When electricity markets have high shares of wind and solar – the goal of many regions around the world – is it more efficient to build a nuclear power plant instead of investing further in more renewable capacity? The answer is yes, according to a study by Machiel Mulder, Xinyu Li and Arjen Veenstra at the University of Groningen. In essence, it’s because nuclear benefits from the high (scarcity) prices when there’s little wind or sunshine. Here the authors summarise their findings, based on an analysis of the Dutch electricity market. Their scenarios consider a wide range of variables, including utilisation, capture price, subsidies, plant lifetimes, emissions reductions, and more. The Dutch government declared in December 2021 that it intends to build two new nuclear power plants.
When an electricity market has a high amount of wind turbines and solar PV, as is the ambition in many countries, it is more efficient to build a nuclear power plant instead of investing further in more renewable capacity. This results from the fact that a high share of renewables strongly reduces the electricity prices which can be earned by investors in wind and solar, while that is much less the case for investors in nuclear power. The latter can benefit from the high (scarcity) prices when there is hardly wind or sunshine. Although investors in a nuclear power plant require a subsidy to make the investment profitable, the subsidy they require is significantly lower (per unit of production) than what is required by investors in renewable technologies, in particular solar PV.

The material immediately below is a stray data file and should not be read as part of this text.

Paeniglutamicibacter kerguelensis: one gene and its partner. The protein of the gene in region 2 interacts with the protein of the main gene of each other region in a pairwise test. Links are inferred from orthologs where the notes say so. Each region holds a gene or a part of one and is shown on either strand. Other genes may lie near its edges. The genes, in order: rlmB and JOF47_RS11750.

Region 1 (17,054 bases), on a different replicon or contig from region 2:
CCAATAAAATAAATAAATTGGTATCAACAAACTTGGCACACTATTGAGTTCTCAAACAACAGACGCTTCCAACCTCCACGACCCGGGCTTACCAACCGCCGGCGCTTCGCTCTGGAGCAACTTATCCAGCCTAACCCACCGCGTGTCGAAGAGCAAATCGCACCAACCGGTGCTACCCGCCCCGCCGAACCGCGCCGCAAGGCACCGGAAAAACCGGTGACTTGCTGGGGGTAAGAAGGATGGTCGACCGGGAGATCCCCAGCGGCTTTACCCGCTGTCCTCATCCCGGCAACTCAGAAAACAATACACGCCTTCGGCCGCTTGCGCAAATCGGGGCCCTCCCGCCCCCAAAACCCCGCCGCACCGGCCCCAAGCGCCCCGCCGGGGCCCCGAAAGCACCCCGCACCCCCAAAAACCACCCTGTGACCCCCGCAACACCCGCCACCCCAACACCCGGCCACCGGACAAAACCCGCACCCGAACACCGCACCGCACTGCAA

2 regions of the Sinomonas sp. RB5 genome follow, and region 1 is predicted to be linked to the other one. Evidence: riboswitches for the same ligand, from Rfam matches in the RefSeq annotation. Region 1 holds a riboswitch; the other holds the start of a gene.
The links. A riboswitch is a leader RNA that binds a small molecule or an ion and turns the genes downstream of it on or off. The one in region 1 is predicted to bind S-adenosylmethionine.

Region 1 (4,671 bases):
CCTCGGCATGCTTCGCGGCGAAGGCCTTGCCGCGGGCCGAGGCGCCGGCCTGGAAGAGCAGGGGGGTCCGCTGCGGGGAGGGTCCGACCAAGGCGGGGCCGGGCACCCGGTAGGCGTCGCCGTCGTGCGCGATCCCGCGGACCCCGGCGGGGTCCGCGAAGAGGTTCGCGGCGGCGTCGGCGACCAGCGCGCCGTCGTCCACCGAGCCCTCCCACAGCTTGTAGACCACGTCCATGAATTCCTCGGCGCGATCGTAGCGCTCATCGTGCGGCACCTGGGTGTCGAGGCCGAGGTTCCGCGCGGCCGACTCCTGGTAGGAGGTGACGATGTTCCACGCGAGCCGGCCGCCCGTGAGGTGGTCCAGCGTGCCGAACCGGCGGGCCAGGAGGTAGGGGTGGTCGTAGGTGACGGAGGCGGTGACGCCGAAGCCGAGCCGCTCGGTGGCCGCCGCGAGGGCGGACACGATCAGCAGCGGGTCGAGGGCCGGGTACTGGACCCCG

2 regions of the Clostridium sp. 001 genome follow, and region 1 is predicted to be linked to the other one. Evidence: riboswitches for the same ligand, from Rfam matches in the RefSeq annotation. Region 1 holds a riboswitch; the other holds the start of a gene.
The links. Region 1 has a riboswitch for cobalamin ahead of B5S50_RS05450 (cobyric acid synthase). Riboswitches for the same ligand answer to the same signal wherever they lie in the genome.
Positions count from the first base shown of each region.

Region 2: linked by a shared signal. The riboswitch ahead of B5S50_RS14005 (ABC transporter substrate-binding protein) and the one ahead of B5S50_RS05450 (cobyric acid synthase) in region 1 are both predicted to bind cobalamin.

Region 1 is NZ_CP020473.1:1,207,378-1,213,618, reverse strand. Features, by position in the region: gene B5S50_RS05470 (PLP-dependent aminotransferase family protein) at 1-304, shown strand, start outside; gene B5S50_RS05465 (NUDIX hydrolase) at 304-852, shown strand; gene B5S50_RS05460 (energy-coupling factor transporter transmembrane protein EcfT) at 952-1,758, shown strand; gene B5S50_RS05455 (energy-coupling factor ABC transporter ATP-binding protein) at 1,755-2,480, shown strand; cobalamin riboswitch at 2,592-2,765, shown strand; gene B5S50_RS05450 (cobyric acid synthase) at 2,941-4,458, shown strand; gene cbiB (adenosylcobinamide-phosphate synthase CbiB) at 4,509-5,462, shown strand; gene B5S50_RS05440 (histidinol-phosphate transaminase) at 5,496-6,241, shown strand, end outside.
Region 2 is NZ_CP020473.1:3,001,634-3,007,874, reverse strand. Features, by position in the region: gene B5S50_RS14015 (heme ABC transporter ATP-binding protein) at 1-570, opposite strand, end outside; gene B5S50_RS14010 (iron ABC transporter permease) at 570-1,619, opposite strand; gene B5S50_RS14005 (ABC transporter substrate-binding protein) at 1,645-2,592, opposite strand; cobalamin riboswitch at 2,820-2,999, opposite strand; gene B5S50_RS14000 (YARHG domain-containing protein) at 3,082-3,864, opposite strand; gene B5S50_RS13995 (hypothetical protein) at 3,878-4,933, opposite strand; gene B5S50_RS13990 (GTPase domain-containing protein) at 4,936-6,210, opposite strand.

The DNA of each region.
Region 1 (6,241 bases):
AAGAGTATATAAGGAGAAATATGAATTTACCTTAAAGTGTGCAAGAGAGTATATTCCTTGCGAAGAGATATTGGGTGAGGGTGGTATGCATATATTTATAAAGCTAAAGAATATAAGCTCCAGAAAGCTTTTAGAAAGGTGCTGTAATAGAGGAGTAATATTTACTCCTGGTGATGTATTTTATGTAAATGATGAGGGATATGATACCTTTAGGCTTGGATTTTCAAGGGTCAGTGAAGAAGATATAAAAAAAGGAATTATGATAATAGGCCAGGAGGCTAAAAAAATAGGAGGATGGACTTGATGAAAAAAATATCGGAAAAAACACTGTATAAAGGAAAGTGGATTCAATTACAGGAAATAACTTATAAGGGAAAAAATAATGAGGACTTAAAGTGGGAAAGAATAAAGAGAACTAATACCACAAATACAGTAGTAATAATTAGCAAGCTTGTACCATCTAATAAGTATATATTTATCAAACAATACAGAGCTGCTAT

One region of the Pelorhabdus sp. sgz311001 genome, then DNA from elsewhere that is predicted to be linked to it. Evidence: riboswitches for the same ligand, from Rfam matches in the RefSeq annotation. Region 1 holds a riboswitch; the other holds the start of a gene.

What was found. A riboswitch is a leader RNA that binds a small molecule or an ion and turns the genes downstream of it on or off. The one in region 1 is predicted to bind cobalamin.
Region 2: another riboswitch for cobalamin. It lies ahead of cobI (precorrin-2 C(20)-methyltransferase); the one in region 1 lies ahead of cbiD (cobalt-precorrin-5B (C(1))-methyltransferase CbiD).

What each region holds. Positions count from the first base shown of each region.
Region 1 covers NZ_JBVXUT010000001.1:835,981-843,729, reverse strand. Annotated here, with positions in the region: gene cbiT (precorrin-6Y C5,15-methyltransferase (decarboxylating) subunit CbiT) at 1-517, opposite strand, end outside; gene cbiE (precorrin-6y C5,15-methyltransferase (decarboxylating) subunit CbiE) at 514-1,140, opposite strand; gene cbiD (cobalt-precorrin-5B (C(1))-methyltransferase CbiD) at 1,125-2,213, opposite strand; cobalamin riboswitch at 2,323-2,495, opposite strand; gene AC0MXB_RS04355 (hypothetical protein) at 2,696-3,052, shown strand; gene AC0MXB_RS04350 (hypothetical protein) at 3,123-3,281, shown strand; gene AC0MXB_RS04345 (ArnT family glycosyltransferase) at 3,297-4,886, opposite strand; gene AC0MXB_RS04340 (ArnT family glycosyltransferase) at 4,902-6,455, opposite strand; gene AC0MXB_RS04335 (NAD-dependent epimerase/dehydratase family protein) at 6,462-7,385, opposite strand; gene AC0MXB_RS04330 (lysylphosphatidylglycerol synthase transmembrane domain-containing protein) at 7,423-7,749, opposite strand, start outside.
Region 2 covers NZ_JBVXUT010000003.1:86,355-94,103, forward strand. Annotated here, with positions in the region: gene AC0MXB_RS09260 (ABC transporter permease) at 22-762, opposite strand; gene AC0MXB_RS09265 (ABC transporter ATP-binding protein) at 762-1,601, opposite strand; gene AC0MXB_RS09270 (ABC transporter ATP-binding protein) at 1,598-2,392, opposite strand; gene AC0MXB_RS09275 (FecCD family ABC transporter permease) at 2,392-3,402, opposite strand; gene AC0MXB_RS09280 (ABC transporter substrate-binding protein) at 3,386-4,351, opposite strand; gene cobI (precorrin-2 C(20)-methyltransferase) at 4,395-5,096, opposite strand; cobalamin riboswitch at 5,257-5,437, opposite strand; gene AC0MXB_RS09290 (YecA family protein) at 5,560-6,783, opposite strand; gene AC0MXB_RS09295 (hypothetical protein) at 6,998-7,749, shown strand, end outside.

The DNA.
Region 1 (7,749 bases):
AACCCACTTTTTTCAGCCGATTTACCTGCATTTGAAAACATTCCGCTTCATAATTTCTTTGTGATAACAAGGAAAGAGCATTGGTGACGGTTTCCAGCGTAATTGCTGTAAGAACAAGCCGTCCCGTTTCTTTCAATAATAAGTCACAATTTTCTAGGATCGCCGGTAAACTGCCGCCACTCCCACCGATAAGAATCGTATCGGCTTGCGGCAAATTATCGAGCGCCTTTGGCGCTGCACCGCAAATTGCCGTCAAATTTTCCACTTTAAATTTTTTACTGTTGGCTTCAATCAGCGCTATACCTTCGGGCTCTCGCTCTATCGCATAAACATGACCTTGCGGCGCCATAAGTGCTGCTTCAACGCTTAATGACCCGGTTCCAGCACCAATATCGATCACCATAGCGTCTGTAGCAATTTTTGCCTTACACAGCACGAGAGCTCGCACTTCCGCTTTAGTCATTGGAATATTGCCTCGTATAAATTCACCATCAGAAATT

This follows from an analysis of the economic value of an investment in nuclear power in the Dutch electricity market in comparison to the value of additional investments in solar PV, onshore and offshore wind. By exploring the economic value of an investment in a nuclear power plant under various scenarios regarding the future electricity market, this study aims to contribute to the societal debate on the potential role of nuclear energy in low-carbon electricity systems.
Although the understanding of the economic value is one of the crucial elements in the societal debate, this analysis is of course not sufficient. For the final societal decision whether or not to allow for such an investment, also discussion is needed of (equally) relevant aspects, such as safety, security and environmental issues, and the societal acceptance.
Renewable production will not be sufficient to meet future growth in demand
In order to reduce the absolute levels of carbon emissions, the nature of energy systems has to change dramatically. This is the reason governments are promoting the development and use of renewable energy sources like solar PV, wind turbines, hydropower and biomass.
Despite these policies, the growth in renewable energy will likely not be sufficient to reduce carbon emissions to the extent required to meet climate targets, in particular because the demand for electricity will increase strongly because of electrification and production of hydrogen.